Anyone working with digital marketing has surely not missed this four letter word in the past months. Yes we mean GDPR, obviously.
On May 25th 2018 The European General Data Protection Regulation becomes enforced. While the acronym GDPR might be familiar to most, the content of the regulation as well as the implications still remain vague to many. Organisations and businesses on almost all fields will be affected.
As Leiki has been working on the forefront of AdTech and digital marketing, we’ve had a front row seat in observing the development of the industry as well as the GDPR guidelines. There has been no reason for concern for us as from the very start of Leiki we’ve adopted a simple, clear and strict approach to privacy: identities of users are none of our business. Our policy is not to store any personal identifiers that we could use to identify a natural person.
What personal data, privacy and GDPR means to Leiki?
Leiki is a Semantic AI company, focusing on the processing and analysing of data on behalf of our customers. Our technology is designed to make sense of our customers’ textual data and analyze interests associated with browsers without us storing any personal identifiers for those browsers. This allows our customers to make their services easier and more interesting to use. Leiki services enable our customers to provide content recommendations, meta tagging, enhanced search functions, as well as interest-based targeting for advertising.
Leiki is compliant with GDPR. Key legal definitions in GDPR are Personal Data, which means data that can be identified to a natural person, and Data Processor, which is a company that processes Personal Data. By default Leiki’s data is completely anonymous and does not contain any identifiers of a natural person, and thus it is not Personal Data. Normally Leiki does not act as a Data Processor.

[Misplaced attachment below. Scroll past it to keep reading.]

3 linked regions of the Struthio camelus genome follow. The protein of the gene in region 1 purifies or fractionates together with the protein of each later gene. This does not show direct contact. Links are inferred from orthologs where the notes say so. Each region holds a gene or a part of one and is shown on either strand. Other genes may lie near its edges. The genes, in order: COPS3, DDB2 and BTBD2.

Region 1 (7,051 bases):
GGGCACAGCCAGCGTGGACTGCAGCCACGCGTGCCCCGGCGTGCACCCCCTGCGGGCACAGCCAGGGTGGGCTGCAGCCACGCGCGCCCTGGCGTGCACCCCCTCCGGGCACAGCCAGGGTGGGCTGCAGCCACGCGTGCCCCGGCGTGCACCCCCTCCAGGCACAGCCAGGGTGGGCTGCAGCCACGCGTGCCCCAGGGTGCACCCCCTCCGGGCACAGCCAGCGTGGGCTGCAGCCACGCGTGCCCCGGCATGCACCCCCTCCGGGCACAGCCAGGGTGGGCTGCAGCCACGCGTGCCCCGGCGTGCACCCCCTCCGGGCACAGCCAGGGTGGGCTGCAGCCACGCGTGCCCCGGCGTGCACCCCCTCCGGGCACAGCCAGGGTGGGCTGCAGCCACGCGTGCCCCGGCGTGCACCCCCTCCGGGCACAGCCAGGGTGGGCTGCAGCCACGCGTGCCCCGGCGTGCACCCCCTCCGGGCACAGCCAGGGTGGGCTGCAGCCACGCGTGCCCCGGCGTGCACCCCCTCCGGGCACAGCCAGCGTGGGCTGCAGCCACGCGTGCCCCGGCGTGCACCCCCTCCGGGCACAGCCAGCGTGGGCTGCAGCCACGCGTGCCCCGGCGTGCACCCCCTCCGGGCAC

Some of Leiki’s customers can have registries of Personal Data, for example publishers have subscriber databases. It is possible to set up a co-operation where Leiki’s anonymous data is sent to the customer, and the customer connects it with their Personal Data. Even though Leiki itself still does not have any personal identifiers, in such a case Leiki’s data becomes Personal Data and Leiki becomes a Data Processor. As the actual person registry is on the customer side, Leiki only works with them if the customer is fully compliant with GDPR regulations.
Will GDPR improve digital marketing and boost business?
Since both consumers’ privacy and adding value to marketing by ensuring it’s personalised and interesting to the end user go hand-in-hand with Leiki’s core values, GDPR has been the logical step forward in our opinion. If not before, by now most organisations are finally taking real interest in understanding what type of interactions take place online with their customers, what kind of data is being gathered and also how this can bring more value to both sides of the table.
When companies reach out to their customers with personalized messages, rather than sending campaign after campaign of unwanted mass marketing, this will bring more value to the customer as well as less disturbance – and in the end also more business to the company.